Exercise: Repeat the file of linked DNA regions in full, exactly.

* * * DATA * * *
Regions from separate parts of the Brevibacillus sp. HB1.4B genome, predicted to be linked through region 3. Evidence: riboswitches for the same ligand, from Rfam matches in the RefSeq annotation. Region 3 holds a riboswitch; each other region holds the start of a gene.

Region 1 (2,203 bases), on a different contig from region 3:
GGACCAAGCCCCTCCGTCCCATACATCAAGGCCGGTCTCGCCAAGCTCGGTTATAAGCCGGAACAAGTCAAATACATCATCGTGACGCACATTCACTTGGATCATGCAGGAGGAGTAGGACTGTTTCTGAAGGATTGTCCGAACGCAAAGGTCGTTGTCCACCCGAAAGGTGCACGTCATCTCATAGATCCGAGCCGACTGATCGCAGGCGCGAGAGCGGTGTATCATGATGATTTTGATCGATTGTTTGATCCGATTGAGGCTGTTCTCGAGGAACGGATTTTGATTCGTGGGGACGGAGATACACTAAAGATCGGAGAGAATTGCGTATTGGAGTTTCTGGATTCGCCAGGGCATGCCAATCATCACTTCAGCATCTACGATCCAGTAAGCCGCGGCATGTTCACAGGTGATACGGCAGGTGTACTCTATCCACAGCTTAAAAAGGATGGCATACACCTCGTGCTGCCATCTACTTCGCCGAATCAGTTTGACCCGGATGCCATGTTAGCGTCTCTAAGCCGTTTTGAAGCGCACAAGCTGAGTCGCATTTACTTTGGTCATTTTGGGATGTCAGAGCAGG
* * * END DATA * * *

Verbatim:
Regions from separate parts of the Brevibacillus sp. HB1.4B genome, predicted to be linked through region 3. Evidence: riboswitches for the same ligand, from Rfam matches in the RefSeq annotation. Region 3 holds a riboswitch; each other region holds the start of a gene.

Region 1 (2,203 bases), on a different contig from region 3:
GGACCAAGCCCCTCCGTCCCATACATCAAGGCCGGTCTCGCCAAGCTCGGTTATAAGCCGGAACAAGTCAAATACATCATCGTGACGCACATTCACTTGGATCATGCAGGAGGAGTAGGACTGTTTCTGAAGGATTGTCCGAACGCAAAGGTCGTTGTCCACCCGAAAGGTGCACGTCATCTCATAGATCCGAGCCGACTGATCGCAGGCGCGAGAGCGGTGTATCATGATGATTTTGATCGATTGTTTGATCCGATTGAGGCTGTTCTCGAGGAACGGATTTTGATTCGTGGGGACGGAGATACACTAAAGATCGGAGAGAATTGCGTATTGGAGTTTCTGGATTCGCCAGGGCATGCCAATCATCACTTCAGCATCTACGATCCAGTAAGCCGCGGCATGTTCACAGGTGATACGGCAGGTGTACTCTATCCACAGCTTAAAAAGGATGGCATACACCTCGTGCTGCCATCTACTTCGCCGAATCAGTTTGACCCGGATGCCATGTTAGCGTCTCTAAGCCGTTTTGAAGCGCACAAGCTGAGTCGCATTTACTTTGGTCATTTTGGGATGTCAGAGCAGG